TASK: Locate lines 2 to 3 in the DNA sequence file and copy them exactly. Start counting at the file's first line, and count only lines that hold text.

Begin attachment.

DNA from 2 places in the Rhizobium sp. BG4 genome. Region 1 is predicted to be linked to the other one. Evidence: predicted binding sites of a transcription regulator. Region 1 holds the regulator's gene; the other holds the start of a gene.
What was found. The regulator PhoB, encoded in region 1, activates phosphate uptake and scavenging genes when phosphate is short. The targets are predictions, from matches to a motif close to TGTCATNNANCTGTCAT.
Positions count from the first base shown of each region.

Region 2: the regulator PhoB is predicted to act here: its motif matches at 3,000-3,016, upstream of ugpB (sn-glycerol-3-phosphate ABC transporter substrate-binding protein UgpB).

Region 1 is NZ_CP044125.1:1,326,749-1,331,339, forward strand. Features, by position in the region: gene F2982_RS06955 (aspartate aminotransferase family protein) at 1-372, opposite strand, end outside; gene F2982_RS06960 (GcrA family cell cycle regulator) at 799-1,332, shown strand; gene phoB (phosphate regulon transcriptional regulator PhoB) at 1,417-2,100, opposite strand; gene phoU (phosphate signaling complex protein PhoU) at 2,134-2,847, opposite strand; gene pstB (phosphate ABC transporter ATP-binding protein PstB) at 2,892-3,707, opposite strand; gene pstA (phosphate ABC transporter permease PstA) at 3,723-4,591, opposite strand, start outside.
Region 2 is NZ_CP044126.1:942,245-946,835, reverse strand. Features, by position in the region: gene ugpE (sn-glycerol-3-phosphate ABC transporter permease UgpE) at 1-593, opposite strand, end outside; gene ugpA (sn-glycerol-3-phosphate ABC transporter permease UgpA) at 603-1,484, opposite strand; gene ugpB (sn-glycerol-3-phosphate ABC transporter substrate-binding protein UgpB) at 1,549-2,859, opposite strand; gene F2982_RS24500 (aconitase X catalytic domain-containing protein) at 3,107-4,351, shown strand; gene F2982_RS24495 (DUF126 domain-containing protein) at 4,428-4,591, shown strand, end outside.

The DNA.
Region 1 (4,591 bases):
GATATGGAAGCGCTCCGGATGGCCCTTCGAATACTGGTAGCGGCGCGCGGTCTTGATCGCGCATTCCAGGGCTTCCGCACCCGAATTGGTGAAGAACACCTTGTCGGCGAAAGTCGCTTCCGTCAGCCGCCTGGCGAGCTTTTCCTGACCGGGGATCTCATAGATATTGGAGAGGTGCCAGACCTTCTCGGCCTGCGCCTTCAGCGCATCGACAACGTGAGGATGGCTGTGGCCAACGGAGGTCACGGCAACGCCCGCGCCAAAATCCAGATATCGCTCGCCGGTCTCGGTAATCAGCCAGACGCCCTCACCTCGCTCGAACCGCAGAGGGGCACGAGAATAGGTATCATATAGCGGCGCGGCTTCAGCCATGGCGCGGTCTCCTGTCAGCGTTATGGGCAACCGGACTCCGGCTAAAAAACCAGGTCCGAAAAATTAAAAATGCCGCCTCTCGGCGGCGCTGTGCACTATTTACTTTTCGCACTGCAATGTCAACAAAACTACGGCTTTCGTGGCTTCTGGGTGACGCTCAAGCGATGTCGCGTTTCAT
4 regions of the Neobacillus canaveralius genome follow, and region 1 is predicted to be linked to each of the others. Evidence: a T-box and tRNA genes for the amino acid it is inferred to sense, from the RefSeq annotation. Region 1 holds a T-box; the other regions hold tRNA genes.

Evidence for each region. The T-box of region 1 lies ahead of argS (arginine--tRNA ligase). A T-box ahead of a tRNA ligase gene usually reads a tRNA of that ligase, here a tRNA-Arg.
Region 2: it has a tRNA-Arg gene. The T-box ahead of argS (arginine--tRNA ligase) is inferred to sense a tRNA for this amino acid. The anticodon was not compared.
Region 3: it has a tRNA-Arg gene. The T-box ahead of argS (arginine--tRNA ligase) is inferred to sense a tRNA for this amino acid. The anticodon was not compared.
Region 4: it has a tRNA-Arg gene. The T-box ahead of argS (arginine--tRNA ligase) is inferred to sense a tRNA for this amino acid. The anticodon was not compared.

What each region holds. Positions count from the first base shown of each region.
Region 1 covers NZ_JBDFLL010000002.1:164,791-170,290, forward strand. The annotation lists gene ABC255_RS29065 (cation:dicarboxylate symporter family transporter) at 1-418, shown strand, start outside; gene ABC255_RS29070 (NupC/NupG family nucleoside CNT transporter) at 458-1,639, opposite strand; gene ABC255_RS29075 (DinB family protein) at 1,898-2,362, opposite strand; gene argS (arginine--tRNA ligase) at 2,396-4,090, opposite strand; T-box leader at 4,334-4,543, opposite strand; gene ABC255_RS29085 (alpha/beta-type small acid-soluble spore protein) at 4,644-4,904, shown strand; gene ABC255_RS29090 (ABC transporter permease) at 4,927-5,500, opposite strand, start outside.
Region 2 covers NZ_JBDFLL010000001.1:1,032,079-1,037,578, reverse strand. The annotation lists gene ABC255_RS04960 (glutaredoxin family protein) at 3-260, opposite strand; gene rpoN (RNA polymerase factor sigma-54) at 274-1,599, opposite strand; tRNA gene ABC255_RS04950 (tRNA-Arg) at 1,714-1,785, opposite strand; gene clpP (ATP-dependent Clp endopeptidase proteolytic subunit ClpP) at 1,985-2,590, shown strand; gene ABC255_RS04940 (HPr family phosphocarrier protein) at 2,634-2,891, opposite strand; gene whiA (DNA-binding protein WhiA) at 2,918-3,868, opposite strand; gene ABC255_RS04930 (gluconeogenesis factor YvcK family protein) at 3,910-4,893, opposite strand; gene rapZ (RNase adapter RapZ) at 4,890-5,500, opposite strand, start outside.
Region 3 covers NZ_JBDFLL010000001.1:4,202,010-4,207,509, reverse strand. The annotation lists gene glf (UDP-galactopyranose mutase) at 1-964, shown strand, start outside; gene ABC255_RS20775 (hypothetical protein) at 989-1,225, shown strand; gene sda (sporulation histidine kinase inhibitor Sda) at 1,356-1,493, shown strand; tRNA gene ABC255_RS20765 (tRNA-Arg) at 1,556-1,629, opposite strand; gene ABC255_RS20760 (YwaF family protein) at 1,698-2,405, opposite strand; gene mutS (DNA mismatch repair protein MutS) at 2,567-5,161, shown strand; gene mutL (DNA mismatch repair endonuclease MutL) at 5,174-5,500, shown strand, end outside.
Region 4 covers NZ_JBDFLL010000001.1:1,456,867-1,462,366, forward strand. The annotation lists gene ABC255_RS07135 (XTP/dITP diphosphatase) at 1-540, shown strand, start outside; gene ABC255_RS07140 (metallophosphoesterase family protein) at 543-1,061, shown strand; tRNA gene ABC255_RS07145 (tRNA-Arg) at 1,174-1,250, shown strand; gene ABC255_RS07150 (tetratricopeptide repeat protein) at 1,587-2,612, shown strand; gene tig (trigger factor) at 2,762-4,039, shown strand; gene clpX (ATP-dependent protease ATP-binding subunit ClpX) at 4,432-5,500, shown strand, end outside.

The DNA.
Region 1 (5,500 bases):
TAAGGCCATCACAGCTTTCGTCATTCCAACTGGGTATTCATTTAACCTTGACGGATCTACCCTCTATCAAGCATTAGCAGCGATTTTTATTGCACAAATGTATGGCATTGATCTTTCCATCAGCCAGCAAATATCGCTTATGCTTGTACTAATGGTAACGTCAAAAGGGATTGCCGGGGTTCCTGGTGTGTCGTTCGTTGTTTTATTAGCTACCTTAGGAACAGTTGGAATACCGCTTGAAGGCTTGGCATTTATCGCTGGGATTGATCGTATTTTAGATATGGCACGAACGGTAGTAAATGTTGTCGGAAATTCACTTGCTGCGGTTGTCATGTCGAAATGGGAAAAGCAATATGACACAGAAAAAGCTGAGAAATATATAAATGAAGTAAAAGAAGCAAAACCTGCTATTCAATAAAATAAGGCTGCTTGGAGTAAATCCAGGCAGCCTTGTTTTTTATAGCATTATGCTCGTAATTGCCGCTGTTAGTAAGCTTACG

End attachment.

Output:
What was found. The regulator PhoB, encoded in region 1, activates phosphate uptake and scavenging genes when phosphate is short. The targets are predictions, from matches to a motif close to TGTCATNNANCTGTCAT.
Positions count from the first base shown of each region.